With the month coming to a close the final highlight of October was a Red Kite which, whilst at West Runton, I picked up coming along the ridge near Incleborough Hill, before it suddenly turned towards the coast and headed right over the beach car park and off over West Runton village.
Wednesday, 31 October 2012
Tuesday, 30 October 2012
Today saw me as usual checking the area around the lighthouse for migrants and just as it appeared it was going to be an uneventful search I spotted an egret coming along the sea about 100 yards offshore. Naturally I assumed it was going to be a little but raising my bins I was stunned and excited to see that it was actually a Great White Egret, my first one ever for the patch, and the 260th species that I have recorded here.
As it passed by I took a few record shots, but sadly it was just too far away for anything really decent, but still they were a nice record of the occurrence.
Having got the news out quickly it was subsequently tracked along the coast, briefly pausing at Salthouse before carrying on west, so I was pleased that others had caught up with it, and thus hopefully would prevent the rather sad and ill-informed comments which were made behind my back after the one that I saw at Glandford last year.
I then decided to head to West Runton to look for the Richards Pipit that had been reported early morning. I made my way along the clifftop to the rough strip behind the barns, the favourite haunt of the one I found there last month, and immediately had it in flight as it headed over to the clifftop path where it gave good views.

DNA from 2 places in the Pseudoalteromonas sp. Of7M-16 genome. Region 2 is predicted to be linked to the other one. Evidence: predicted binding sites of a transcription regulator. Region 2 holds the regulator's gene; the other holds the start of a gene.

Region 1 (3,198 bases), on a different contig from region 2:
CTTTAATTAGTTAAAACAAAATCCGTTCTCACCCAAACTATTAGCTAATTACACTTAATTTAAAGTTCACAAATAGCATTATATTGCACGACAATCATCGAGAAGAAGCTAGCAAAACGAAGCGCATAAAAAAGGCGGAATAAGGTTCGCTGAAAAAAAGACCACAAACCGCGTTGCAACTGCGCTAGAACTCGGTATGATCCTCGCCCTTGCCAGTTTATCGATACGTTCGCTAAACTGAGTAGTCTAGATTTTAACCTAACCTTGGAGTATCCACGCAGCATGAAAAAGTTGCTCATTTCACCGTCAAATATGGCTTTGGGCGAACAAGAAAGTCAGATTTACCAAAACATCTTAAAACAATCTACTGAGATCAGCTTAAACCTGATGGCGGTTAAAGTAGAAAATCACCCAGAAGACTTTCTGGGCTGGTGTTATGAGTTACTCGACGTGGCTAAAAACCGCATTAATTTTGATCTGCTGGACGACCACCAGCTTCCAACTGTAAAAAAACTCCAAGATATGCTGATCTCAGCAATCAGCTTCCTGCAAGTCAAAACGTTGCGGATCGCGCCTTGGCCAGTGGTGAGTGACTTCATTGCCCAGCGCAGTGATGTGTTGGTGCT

Sunday, 28 October 2012
Highlight today was undoubtedly this ultra stunning male Black Redstart, which along with a couple of females, was feeding around the rock piles on the beach at East Runton.
Nine Snow Buntings were also noted coming in-off, and a Lapland Bunting also flew over.
Whilst at East Runton I had noticed a scoter flock on the sea beyond the pier so on my way home I made a quick stop just to check through them. They all proved to be Common Scoter but whilst there I glanced across at the pier to check out the ever increasing number of Shags which were roosting on the lifeboat ramp, and immediately spotted a Little Auk on the sea under the pier.
I quickly made my way along the prom during which time it rapidly swam towards the surf line and then took flight and landed on the beach up against the prom wall. As I approached it again took flight and after circling the pier it again took shelter underneath it where it then gave good views on the sea.
Saturday, 27 October 2012
With the strengthening northerly wind continuing overnight, seawatching was again the order of the day with the highlight being c6 Little Auks heading east although views were ultra brief as they momentarily rose above the huge troughs before vanishing again.
Good numbers of Kittiwakes plus a few Little Gulls were also noted passing by, along with a number of Bonxies plus 3 Arctic/Pom Skuas which went through too quickly to get a decent look at.
During the afternoon I received a phone call to alert me to the fact that the Arctic Redpoll that was present at Holkham was being strongly muted as a Hornemann's so I quickly headed along the coast and joined the small appreciative crowd enjoying superb close views of what by now had indeed been confirmed as a Hornemann's Arctic Redpoll as it fed on the leeward side of the dunes.
Friday, 26 October 2012